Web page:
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Do You Owe Child Support?

Authored By: Northwest Justice Project LSC Funded
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3810EN - This publication provides general information about how child support is set and your obligation to pay child support.

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Should I read this?

Yes, if you may owe child support. Other publications discuss other child support issues.

These publications and many do-it-yourself child support packets are available at www.washingtonlawhelp.org.

How is child support set?

It is based on

  • the net income of each parent AND

  • the number of children needing support

Each parent fills out worksheets with information about their finances and the children's needs. The worksheet's information gets applied to a child support schedule. The support schedule sets the basic support amount based on the parents' income and number of children.

Where can I get a support schedule?

You can get a support schedule from:

How do I pay child support?

You may send child support payments to the Washington State Support Registry, P.O. Box 45868, Olympia, WA 98504-5868. This will make sure t you get proper credit for your payments. You may not get proper credit for payments you make directly to the other parent.

If you pay the other parent directly, or if you and the oth­er parent have made some other arrange­ment, you must have a written record of the payments or an arrange­ment with DCS to get credit for those payments.

How can I make sure the correct support amount is set?

A. Court Cases

A Superior Court judge sets the monthly amount you must pay. You must be served with papers when you are involved in a court case. The papers tell you how to respond to the court and other party (spouse/parent/state). You must properly respond to the papers.
You will get notices of important court dates where the court will decide on support and other issues. You must show up and be ready to take part in a trial or other court proceeding.

*If you do not go to court, or meet a deadline, the court may give the other party whatever they ask for, with no input from you.

If you do not respond to a paternity action, the court could name you the child's legal father. The court may order you to pay for:

  • the costs of birth, court, and/or blood tests

  • past and current child support

  • child's medical expenses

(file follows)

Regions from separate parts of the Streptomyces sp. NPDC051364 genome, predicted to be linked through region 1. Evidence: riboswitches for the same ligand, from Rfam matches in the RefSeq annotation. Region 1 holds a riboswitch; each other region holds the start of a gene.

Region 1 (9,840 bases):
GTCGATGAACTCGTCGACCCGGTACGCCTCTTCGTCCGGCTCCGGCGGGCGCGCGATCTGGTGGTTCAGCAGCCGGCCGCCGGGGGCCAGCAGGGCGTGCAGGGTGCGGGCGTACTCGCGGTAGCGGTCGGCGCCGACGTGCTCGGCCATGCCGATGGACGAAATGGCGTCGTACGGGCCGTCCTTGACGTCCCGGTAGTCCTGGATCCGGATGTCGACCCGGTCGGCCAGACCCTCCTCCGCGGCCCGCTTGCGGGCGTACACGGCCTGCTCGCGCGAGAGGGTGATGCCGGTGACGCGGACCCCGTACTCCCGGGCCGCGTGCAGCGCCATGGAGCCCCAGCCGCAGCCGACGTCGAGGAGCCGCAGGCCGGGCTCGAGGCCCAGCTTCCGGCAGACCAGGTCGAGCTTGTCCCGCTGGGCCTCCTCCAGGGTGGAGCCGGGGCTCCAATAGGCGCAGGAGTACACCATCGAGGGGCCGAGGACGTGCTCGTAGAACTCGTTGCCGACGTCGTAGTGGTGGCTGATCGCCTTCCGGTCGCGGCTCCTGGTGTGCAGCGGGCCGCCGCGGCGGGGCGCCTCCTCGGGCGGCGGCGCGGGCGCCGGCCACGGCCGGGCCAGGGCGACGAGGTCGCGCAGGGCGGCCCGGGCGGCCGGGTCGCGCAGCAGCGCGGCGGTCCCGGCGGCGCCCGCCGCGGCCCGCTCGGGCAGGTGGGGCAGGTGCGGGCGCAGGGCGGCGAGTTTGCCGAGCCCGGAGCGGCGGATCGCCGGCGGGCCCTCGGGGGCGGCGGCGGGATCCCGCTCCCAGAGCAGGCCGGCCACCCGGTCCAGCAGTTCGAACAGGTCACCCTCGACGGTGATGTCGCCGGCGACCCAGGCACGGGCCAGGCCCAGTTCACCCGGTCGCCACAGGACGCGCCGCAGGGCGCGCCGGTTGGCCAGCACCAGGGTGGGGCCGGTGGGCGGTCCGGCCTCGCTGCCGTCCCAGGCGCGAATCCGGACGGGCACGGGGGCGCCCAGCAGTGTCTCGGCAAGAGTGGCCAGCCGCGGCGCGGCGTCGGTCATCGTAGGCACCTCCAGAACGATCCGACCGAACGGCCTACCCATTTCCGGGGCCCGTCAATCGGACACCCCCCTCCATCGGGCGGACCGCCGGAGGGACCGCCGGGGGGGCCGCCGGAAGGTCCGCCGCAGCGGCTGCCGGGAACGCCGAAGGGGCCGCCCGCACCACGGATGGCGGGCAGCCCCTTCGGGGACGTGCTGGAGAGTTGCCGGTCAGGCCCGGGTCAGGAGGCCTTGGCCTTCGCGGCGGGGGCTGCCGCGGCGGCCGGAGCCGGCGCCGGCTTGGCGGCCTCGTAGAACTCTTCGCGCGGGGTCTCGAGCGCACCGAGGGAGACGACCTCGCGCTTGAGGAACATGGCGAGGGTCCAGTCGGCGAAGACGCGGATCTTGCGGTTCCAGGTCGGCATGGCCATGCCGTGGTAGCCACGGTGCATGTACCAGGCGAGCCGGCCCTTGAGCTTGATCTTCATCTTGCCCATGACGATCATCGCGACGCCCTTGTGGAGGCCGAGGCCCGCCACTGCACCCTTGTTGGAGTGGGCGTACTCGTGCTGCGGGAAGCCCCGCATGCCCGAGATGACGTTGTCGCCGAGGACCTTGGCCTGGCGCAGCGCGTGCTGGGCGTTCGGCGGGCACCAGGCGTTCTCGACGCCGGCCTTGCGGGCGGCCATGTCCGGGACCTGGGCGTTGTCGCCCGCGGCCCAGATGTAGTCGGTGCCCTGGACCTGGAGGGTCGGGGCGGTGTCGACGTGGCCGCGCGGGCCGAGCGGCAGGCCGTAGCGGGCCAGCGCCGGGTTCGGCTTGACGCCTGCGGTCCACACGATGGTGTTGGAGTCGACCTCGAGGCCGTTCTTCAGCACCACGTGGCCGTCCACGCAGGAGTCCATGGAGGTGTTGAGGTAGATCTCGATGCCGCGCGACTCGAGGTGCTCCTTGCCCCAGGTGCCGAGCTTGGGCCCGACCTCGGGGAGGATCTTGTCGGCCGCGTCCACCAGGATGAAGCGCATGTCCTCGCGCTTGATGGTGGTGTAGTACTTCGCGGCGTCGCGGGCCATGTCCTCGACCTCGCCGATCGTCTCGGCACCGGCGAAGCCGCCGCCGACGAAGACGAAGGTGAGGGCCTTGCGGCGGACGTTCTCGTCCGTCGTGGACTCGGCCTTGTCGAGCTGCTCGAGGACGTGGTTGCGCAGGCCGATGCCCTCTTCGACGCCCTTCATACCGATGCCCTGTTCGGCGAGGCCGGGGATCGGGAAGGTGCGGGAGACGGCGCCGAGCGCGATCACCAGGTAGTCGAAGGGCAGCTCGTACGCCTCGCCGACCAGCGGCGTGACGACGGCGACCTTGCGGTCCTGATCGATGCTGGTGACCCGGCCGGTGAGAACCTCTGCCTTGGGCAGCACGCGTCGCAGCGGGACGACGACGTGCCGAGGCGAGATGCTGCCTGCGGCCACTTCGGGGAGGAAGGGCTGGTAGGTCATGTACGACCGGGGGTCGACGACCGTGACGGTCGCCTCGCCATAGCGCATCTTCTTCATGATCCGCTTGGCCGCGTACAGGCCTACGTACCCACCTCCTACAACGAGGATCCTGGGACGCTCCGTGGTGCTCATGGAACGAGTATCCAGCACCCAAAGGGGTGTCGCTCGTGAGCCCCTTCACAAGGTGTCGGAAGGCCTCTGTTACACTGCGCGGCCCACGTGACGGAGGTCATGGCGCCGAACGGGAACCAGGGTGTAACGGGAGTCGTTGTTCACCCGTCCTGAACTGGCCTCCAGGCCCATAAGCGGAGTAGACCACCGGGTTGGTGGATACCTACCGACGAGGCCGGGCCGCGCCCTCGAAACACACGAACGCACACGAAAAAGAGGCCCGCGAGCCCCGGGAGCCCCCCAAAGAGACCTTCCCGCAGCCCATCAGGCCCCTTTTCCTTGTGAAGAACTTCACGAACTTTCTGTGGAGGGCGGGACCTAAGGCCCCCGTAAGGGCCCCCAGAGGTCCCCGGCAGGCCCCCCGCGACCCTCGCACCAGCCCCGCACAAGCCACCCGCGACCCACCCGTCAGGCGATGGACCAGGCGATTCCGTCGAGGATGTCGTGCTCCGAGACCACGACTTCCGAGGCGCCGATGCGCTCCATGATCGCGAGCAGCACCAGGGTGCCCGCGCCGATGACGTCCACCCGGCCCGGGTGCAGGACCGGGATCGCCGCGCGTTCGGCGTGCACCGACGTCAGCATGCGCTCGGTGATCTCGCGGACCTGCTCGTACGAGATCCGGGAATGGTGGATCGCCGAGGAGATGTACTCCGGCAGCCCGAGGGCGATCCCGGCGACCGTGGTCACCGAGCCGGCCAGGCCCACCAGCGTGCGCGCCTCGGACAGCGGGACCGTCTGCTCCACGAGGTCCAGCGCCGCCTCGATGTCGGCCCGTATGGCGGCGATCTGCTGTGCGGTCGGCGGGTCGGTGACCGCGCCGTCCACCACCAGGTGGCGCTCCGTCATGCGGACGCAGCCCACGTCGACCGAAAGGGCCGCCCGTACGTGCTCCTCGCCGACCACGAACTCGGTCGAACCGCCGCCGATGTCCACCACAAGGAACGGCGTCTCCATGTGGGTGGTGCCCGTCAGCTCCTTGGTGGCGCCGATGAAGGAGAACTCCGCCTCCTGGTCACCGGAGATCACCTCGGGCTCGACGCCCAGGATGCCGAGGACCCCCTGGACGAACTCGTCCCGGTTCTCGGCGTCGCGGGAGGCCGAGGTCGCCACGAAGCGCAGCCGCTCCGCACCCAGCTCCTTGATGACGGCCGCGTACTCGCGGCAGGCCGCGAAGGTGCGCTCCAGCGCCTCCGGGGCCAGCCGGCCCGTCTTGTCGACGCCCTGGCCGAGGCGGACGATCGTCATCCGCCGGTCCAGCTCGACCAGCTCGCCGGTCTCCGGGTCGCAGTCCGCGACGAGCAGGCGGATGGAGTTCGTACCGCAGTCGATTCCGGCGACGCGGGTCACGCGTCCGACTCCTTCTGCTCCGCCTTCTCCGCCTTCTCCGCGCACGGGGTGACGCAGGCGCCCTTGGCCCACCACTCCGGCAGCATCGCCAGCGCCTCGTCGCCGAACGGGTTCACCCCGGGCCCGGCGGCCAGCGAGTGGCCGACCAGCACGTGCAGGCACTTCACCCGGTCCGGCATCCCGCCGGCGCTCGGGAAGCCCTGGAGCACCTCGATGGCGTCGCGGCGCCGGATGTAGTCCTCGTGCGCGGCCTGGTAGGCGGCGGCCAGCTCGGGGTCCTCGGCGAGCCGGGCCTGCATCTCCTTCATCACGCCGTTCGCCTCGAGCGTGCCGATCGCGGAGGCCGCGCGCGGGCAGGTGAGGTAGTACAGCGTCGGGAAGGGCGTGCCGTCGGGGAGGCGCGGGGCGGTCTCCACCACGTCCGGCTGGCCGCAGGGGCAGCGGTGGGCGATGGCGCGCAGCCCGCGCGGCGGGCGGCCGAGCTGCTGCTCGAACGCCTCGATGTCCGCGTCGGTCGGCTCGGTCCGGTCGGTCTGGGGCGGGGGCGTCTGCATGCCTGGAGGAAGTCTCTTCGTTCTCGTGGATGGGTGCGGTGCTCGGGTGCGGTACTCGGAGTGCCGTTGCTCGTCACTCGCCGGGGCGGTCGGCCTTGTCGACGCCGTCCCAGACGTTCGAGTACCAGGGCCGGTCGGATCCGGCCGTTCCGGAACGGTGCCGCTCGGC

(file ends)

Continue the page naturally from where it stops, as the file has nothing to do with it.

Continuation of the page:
B. Administrative Cases (DCS/ALJ)

If there is no court order, the Division of Child Support (DCS) may set support. DCS may send the parent who owes support a Notice and Finding of Financial Responsibility (NFFR). (If you signed an affidavit acknowledging paternity, you may get a different notice. See the section below about paternity.)  An NFFR states how much monthly support plus any back support you owe. DCS will also send a child support schedule and worksheets. You will need these if you disagree with what the NFFR says. (See next section.) You must respond in a timely way whenever you get notice of an appeal deadline or hearing date.

What if I disagree with the amount of support DCS says I should pay?

  1. Send in your objection/request for a hearing on time.

If you disagree with the amount the NFFR says you owe, ask for a hearing (DSC calls it an "adjudicative proceeding"). There should be a form with the other papers you got called "Objection – Request for Blood Test or Adjudicative Proceeding."  In the space on that form, state your reason for appealing. Deliver or mail it back to the DCS office that sent it. The address should be on the form.  If you cannot find the address, send your appeal to:    

DSHS Board of Appeals
P.O. Box 45803
Olympia, WA 98204-5803

You have twenty days from the day you get the NFFR to send in your appeal. (If the twentieth day falls on a weekend or holiday, you have until the next regular business day.) 

If you appeal within the twenty days, DCS cannot collect any support from you while the appeal is pending. If you file an appeal after the twenty-day period, you still get a hearing, but meanwhile DCS can start collecting child support from you. If you wait more than a year to ask for a hearing, you must show you had good cause for the delay.

*Keep a copy of anything you send DCS.

  • Try to settle your dispute before the hearing.

  • A person called a Claims Officer will repre­sent DCS. S/he might agree to a resolution that works for you, the other parent, and the state with­out the need for a hearing. If your in­come is different from what DCS says, show the Claims Officer your own child support wor­kshe­ets with your actual income and ex­pens­es. Be ready to give proof of your income.

  • Go to the hearing if you cannot agree.

An administrative law judge (ALJ) conducts the hearing. It is less formal than a court hearing. A phone hearing has the same legal effect as an in-person hearing. The ALJ will decide your child support amount after listening to what you, the other parent, and the Claims Officer say.

Take at least two copies of any documents or papers you want the ALJ to consider. If DCS claims your income is higher than it actually is, bring copies of your income tax return, W-2 statement, wage stubs, and bank statements. The ALJ can also consider any child support you have already paid. You should also bring receipts for clothing, medical bills, or other expenses you have paid for the child. Think about bringing someone as a witness who has helpful information about your ability to pay support.

The ALJ uses the state child support schedule to set support. Once the ALJ arrives at the basic support amount, s/he may for certain reasons set support higher or lower (called "deviation") than the basic amount. The Definitions and Standards section of the child support schedule explains those reasons. Example: You have responsibility for children from another relationship.

The ALJ will write an Initial Decision after the hearing. If you disagree with the ALJ's decision, you can appeal to superior court.

What if there is a question about who the child's father is?

The superior court can resolve a child's parentage in a paternity case. The court may also address custody, visitation and child support.